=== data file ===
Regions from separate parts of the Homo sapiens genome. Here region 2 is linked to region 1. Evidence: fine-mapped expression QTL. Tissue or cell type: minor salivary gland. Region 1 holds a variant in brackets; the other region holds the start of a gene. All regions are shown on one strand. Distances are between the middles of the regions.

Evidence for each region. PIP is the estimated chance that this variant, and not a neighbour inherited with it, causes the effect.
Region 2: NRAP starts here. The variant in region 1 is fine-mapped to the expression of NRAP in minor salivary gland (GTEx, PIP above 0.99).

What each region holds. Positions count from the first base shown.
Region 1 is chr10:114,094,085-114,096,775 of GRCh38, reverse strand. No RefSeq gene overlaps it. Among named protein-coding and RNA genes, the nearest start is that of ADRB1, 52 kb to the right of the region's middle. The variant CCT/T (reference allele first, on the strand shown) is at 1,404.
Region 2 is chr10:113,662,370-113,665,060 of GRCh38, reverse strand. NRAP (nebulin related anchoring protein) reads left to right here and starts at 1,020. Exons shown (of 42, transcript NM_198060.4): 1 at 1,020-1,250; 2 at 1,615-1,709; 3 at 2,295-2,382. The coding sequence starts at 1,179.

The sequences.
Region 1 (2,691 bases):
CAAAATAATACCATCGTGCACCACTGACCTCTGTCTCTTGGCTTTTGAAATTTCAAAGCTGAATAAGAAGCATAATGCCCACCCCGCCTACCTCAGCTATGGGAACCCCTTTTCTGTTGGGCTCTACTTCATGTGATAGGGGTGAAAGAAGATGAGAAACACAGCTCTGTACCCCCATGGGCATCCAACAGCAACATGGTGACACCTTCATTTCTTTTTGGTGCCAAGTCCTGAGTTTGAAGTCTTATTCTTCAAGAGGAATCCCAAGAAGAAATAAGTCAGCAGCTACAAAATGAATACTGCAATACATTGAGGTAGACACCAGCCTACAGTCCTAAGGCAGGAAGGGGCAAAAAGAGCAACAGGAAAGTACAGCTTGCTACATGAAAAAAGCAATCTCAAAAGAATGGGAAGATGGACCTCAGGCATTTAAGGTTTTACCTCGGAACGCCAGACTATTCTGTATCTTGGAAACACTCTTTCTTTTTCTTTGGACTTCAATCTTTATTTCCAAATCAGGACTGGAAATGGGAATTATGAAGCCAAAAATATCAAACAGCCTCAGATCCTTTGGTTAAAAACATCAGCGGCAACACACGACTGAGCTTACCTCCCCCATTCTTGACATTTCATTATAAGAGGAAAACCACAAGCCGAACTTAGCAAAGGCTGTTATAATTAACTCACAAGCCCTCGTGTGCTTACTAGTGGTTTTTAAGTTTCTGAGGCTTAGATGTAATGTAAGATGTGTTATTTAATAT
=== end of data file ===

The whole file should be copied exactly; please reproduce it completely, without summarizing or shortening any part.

Regions from separate parts of the Homo sapiens genome. Here region 2 is linked to region 1. Evidence: fine-mapped expression QTL. Tissue or cell type: minor salivary gland. Region 1 holds a variant in brackets; the other region holds the start of a gene. All regions are shown on one strand. Distances are between the middles of the regions.

Evidence for each region. PIP is the estimated chance that this variant, and not a neighbour inherited with it, causes the effect.
Region 2: NRAP starts here. The variant in region 1 is fine-mapped to the expression of NRAP in minor salivary gland (GTEx, PIP above 0.99).

What each region holds. Positions count from the first base shown.
Region 1 is chr10:114,094,085-114,096,775 of GRCh38, reverse strand. No RefSeq gene overlaps it. Among named protein-coding and RNA genes, the nearest start is that of ADRB1, 52 kb to the right of the region's middle. The variant CCT/T (reference allele first, on the strand shown) is at 1,404.
Region 2 is chr10:113,662,370-113,665,060 of GRCh38, reverse strand. NRAP (nebulin related anchoring protein) reads left to right here and starts at 1,020. Exons shown (of 42, transcript NM_198060.4): 1 at 1,020-1,250; 2 at 1,615-1,709; 3 at 2,295-2,382. The coding sequence starts at 1,179.

The sequences.
Region 1 (2,691 bases):
CAAAATAATACCATCGTGCACCACTGACCTCTGTCTCTTGGCTTTTGAAATTTCAAAGCTGAATAAGAAGCATAATGCCCACCCCGCCTACCTCAGCTATGGGAACCCCTTTTCTGTTGGGCTCTACTTCATGTGATAGGGGTGAAAGAAGATGAGAAACACAGCTCTGTACCCCCATGGGCATCCAACAGCAACATGGTGACACCTTCATTTCTTTTTGGTGCCAAGTCCTGAGTTTGAAGTCTTATTCTTCAAGAGGAATCCCAAGAAGAAATAAGTCAGCAGCTACAAAATGAATACTGCAATACATTGAGGTAGACACCAGCCTACAGTCCTAAGGCAGGAAGGGGCAAAAAGAGCAACAGGAAAGTACAGCTTGCTACATGAAAAAAGCAATCTCAAAAGAATGGGAAGATGGACCTCAGGCATTTAAGGTTTTACCTCGGAACGCCAGACTATTCTGTATCTTGGAAACACTCTTTCTTTTTCTTTGGACTTCAATCTTTATTTCCAAATCAGGACTGGAAATGGGAATTATGAAGCCAAAAATATCAAACAGCCTCAGATCCTTTGGTTAAAAACATCAGCGGCAACACACGACTGAGCTTACCTCCCCCATTCTTGACATTTCATTATAAGAGGAAAACCACAAGCCGAACTTAGCAAAGGCTGTTATAATTAACTCACAAGCCCTCGTGTGCTTACTAGTGGTTTTTAAGTTTCTGAGGCTTAGATGTAATGTAAGATGTGTTATTTAATAT